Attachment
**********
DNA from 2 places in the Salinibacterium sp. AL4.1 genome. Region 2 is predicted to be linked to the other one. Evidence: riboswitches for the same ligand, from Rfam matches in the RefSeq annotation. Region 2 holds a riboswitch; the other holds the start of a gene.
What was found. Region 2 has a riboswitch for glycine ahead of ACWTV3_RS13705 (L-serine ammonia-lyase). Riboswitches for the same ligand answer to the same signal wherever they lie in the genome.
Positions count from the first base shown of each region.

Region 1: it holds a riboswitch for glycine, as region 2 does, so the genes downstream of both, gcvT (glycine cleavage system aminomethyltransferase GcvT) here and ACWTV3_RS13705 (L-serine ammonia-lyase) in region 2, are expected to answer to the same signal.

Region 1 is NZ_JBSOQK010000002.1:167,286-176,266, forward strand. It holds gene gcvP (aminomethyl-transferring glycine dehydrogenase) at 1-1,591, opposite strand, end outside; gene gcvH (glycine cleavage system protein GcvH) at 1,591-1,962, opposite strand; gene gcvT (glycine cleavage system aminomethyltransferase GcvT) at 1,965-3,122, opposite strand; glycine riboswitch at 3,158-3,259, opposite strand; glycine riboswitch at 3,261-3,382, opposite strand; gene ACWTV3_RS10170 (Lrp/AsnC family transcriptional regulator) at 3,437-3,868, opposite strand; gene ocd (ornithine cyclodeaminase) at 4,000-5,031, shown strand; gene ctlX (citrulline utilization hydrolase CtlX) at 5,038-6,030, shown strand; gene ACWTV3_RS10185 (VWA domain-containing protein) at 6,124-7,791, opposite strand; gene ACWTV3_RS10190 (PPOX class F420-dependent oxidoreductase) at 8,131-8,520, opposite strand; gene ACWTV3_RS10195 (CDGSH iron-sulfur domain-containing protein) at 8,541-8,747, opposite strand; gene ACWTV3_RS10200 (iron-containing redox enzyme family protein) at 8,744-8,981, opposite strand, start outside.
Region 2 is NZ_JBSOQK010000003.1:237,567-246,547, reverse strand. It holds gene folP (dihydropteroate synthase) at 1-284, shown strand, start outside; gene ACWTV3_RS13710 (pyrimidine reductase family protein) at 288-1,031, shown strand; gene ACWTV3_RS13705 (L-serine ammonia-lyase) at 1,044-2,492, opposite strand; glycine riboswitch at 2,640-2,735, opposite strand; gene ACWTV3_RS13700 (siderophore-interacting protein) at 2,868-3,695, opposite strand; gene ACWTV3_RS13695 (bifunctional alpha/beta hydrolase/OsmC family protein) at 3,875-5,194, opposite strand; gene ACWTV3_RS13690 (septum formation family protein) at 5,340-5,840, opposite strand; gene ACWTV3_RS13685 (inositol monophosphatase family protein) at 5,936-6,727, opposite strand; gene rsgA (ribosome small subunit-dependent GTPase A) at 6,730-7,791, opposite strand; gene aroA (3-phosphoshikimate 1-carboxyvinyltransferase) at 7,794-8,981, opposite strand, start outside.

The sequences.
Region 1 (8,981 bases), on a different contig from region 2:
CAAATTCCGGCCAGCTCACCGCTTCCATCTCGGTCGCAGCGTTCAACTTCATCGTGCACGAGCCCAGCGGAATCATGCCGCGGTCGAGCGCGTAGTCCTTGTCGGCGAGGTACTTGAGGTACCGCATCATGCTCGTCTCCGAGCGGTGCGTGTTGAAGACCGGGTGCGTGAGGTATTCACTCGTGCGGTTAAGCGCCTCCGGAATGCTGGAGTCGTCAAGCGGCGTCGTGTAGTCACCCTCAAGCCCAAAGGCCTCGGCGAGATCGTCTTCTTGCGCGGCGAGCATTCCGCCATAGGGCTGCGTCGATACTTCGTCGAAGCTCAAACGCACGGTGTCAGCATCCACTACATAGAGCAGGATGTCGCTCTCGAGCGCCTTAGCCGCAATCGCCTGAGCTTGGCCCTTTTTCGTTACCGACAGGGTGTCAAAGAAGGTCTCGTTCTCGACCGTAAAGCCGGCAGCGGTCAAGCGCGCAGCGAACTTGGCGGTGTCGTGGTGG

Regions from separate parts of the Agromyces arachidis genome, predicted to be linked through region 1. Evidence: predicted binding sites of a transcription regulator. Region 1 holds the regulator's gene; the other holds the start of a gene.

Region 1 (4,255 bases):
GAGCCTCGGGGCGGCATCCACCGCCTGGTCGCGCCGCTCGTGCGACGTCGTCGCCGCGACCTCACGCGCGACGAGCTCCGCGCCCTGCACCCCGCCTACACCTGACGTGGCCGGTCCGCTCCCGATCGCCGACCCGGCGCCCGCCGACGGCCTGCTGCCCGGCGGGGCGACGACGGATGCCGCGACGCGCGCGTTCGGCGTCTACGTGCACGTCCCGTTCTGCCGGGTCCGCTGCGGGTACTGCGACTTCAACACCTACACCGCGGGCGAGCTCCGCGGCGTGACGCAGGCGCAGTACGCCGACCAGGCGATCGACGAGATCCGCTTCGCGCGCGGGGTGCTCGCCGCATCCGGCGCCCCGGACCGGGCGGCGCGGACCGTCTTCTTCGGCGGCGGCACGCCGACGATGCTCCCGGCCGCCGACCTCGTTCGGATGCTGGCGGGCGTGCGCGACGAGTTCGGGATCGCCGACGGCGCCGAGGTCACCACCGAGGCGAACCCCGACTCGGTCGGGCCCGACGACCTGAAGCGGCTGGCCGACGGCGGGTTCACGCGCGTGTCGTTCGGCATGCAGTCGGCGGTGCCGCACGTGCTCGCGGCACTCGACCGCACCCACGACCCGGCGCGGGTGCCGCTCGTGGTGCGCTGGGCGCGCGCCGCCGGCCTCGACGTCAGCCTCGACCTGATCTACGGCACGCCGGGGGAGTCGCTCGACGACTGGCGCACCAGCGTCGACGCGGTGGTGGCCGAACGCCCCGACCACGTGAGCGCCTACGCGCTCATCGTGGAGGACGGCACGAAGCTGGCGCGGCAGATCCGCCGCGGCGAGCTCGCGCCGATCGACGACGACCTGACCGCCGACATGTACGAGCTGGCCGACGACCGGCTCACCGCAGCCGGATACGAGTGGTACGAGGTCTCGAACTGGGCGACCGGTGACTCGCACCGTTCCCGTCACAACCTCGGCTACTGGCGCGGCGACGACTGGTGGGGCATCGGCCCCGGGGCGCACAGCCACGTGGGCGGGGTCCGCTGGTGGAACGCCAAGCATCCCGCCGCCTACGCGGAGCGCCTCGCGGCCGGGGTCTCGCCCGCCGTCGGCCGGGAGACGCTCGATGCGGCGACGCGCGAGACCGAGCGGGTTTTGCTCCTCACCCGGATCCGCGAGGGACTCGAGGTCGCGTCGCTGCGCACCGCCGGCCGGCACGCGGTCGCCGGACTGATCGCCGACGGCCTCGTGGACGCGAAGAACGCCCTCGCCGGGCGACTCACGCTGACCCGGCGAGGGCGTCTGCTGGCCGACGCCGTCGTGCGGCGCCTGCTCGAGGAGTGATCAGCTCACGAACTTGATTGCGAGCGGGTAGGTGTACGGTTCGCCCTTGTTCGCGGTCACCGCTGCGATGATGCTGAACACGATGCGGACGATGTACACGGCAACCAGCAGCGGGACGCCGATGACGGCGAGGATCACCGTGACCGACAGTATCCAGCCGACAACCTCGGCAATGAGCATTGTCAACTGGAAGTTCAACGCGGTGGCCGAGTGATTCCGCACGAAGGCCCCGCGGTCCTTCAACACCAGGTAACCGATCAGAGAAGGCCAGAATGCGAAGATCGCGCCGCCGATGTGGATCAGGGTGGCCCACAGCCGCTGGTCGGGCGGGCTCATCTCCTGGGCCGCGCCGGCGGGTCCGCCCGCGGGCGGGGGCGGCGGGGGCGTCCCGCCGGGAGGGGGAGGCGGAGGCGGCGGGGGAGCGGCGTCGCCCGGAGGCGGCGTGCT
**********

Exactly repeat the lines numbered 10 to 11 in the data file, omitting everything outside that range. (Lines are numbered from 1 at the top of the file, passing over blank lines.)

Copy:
Regions from separate parts of the Agromyces arachidis genome, predicted to be linked through region 1. Evidence: predicted binding sites of a transcription regulator. Region 1 holds the regulator's gene; the other holds the start of a gene.

Region 1 (4,255 bases):